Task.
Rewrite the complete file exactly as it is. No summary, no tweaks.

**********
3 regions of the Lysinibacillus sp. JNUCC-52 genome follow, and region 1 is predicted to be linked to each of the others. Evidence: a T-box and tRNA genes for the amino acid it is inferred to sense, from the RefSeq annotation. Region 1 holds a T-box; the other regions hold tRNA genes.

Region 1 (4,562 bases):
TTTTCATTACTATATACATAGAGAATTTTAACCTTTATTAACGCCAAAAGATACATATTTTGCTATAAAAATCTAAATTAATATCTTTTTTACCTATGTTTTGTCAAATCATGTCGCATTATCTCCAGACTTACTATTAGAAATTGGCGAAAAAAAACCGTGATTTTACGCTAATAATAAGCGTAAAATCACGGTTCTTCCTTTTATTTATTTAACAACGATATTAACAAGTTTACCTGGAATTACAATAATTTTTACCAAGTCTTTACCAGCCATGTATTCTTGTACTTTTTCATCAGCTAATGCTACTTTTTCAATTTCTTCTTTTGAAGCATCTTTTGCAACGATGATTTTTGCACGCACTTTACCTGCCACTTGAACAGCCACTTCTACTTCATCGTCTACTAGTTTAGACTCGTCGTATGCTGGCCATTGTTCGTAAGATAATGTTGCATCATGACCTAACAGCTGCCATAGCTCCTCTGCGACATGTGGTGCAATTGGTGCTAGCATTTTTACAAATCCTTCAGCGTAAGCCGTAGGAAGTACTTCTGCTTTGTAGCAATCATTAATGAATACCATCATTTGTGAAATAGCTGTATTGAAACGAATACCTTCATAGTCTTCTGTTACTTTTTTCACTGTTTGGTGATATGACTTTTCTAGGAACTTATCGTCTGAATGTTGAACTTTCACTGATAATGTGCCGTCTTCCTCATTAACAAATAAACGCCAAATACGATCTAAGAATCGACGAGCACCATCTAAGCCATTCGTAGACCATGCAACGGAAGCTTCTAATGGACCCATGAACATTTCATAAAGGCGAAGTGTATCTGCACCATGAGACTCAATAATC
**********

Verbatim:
3 regions of the Lysinibacillus sp. JNUCC-52 genome follow, and region 1 is predicted to be linked to each of the others. Evidence: a T-box and tRNA genes for the amino acid it is inferred to sense, from the RefSeq annotation. Region 1 holds a T-box; the other regions hold tRNA genes.

Region 1 (4,562 bases):
TTTTCATTACTATATACATAGAGAATTTTAACCTTTATTAACGCCAAAAGATACATATTTTGCTATAAAAATCTAAATTAATATCTTTTTTACCTATGTTTTGTCAAATCATGTCGCATTATCTCCAGACTTACTATTAGAAATTGGCGAAAAAAAACCGTGATTTTACGCTAATAATAAGCGTAAAATCACGGTTCTTCCTTTTATTTATTTAACAACGATATTAACAAGTTTACCTGGAATTACAATAATTTTTACCAAGTCTTTACCAGCCATGTATTCTTGTACTTTTTCATCAGCTAATGCTACTTTTTCAATTTCTTCTTTTGAAGCATCTTTTGCAACGATGATTTTTGCACGCACTTTACCTGCCACTTGAACAGCCACTTCTACTTCATCGTCTACTAGTTTAGACTCGTCGTATGCTGGCCATTGTTCGTAAGATAATGTTGCATCATGACCTAACAGCTGCCATAGCTCCTCTGCGACATGTGGTGCAATTGGTGCTAGCATTTTTACAAATCCTTCAGCGTAAGCCGTAGGAAGTACTTCTGCTTTGTAGCAATCATTAATGAATACCATCATTTGTGAAATAGCTGTATTGAAACGAATACCTTCATAGTCTTCTGTTACTTTTTTCACTGTTTGGTGATATGACTTTTCTAGGAACTTATCGTCTGAATGTTGAACTTTCACTGATAATGTGCCGTCTTCCTCATTAACAAATAAACGCCAAATACGATCTAAGAATCGACGAGCACCATCTAAGCCATTCGTAGACCATGCAACGGAAGCTTCTAATGGACCCATGAACATTTCATAAAGGCGAAGTGTATCTGCACCATGAGACTCAATAATC